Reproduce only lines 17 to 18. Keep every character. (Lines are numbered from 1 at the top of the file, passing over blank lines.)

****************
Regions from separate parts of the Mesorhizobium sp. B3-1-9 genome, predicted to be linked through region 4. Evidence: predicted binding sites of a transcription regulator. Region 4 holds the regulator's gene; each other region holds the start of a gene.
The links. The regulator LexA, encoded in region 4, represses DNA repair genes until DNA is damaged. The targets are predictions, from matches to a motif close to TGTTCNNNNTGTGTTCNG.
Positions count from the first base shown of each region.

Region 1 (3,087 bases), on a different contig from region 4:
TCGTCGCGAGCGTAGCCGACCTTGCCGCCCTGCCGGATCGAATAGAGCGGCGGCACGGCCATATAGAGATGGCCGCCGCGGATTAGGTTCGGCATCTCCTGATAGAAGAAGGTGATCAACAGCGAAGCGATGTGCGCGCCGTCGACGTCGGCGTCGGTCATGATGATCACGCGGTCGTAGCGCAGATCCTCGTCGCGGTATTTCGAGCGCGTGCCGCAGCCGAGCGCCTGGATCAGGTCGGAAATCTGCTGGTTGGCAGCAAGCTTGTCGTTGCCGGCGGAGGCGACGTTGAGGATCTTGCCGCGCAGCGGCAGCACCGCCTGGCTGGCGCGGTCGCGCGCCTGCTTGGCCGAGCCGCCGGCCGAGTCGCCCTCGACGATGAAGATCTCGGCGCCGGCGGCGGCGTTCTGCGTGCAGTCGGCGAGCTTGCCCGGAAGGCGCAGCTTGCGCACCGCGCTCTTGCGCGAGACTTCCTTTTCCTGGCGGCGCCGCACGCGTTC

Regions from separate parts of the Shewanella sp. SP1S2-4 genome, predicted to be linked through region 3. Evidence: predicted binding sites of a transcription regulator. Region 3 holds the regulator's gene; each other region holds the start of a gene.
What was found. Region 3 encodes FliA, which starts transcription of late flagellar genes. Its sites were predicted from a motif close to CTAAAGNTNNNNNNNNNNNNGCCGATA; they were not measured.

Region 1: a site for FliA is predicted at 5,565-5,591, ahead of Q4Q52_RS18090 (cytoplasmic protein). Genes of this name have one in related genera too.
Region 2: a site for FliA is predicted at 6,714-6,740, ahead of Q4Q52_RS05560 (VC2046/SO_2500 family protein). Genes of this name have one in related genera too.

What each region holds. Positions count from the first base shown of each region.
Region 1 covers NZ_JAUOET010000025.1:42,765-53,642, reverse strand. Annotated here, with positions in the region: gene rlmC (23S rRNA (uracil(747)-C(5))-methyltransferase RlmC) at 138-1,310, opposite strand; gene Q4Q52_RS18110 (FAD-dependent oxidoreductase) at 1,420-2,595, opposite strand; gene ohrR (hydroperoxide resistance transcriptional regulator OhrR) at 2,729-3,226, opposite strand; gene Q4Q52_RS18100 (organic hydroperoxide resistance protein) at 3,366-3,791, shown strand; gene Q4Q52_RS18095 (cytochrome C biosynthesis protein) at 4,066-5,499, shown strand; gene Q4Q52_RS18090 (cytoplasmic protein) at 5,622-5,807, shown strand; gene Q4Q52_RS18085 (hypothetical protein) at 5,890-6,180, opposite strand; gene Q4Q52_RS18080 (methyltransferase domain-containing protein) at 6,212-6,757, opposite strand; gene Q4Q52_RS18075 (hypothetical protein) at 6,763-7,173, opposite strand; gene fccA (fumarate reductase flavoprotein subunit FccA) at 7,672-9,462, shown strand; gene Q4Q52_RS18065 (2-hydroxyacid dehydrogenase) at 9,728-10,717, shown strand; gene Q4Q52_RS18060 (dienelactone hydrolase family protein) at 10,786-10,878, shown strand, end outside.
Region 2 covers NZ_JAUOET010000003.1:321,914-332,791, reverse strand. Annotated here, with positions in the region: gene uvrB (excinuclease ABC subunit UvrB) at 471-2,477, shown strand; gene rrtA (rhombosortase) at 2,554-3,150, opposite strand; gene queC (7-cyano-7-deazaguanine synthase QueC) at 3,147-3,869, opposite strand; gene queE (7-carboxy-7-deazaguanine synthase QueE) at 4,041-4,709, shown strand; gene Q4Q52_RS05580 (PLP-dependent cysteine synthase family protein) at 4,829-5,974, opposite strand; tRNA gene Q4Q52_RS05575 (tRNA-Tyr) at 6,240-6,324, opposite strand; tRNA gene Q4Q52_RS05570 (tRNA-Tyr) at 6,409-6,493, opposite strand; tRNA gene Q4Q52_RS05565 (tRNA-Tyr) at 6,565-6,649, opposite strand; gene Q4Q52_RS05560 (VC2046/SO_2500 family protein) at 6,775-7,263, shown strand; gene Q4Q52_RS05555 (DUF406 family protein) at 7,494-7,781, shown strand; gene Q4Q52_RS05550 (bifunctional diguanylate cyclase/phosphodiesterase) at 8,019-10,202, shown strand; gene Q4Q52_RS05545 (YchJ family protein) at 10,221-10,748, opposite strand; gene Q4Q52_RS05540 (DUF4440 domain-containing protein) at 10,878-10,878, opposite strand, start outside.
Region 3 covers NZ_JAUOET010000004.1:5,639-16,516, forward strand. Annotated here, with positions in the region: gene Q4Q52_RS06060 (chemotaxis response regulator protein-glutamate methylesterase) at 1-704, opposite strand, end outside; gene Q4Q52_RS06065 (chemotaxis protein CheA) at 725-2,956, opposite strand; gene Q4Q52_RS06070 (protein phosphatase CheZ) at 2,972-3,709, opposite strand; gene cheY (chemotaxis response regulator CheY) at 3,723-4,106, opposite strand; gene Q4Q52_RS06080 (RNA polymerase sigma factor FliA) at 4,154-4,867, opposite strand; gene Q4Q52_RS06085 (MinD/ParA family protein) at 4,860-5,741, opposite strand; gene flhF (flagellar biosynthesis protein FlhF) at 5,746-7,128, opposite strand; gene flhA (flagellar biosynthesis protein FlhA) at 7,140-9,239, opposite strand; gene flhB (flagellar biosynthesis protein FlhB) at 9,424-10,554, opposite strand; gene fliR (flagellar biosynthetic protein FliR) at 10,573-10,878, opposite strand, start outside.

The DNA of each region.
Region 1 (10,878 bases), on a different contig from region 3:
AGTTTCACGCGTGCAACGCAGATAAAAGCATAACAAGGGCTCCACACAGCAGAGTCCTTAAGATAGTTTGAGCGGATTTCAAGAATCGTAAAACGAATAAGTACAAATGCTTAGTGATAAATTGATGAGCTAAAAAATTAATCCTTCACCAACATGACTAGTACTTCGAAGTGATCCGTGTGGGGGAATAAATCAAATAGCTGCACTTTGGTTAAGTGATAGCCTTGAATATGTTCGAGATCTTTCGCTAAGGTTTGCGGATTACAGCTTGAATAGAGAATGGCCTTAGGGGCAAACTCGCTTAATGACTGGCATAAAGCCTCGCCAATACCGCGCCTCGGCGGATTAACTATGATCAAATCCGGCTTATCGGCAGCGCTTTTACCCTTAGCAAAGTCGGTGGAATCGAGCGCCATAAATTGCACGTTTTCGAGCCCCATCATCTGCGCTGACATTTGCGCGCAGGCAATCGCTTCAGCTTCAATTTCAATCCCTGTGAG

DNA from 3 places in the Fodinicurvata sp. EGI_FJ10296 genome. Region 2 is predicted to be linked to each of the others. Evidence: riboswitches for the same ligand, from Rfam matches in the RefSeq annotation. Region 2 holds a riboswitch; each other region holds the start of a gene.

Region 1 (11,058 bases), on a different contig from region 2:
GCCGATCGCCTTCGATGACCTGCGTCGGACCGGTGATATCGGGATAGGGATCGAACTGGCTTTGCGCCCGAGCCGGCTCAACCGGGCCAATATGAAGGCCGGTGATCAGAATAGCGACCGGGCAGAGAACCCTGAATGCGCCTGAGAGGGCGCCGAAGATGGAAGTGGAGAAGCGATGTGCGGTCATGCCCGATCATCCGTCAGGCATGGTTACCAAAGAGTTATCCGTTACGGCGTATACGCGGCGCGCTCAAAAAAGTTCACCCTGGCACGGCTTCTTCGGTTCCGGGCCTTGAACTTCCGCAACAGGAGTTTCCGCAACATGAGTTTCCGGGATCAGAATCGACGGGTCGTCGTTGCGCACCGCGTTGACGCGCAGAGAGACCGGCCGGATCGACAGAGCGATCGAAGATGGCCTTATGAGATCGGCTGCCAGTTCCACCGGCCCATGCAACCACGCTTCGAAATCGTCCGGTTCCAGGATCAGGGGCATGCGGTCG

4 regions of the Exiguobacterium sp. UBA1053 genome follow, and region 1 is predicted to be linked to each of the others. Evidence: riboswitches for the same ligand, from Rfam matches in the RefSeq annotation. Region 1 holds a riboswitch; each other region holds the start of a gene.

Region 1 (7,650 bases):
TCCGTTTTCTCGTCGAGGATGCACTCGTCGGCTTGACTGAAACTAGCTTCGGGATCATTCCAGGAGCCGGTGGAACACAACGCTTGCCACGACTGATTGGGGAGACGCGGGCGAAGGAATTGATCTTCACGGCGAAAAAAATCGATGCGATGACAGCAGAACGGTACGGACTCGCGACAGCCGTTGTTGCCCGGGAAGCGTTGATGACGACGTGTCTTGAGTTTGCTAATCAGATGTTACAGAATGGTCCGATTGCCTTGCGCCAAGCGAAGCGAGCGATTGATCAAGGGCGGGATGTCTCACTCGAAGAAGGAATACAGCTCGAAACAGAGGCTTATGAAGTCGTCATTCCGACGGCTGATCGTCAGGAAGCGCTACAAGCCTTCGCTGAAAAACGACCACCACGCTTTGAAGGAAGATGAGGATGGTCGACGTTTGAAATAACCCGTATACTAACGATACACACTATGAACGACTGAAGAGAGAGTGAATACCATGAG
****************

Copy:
DNA from 3 places in the Fodinicurvata sp. EGI_FJ10296 genome. Region 2 is predicted to be linked to each of the others. Evidence: riboswitches for the same ligand, from Rfam matches in the RefSeq annotation. Region 2 holds a riboswitch; each other region holds the start of a gene.

Region 1 (11,058 bases), on a different contig from region 2: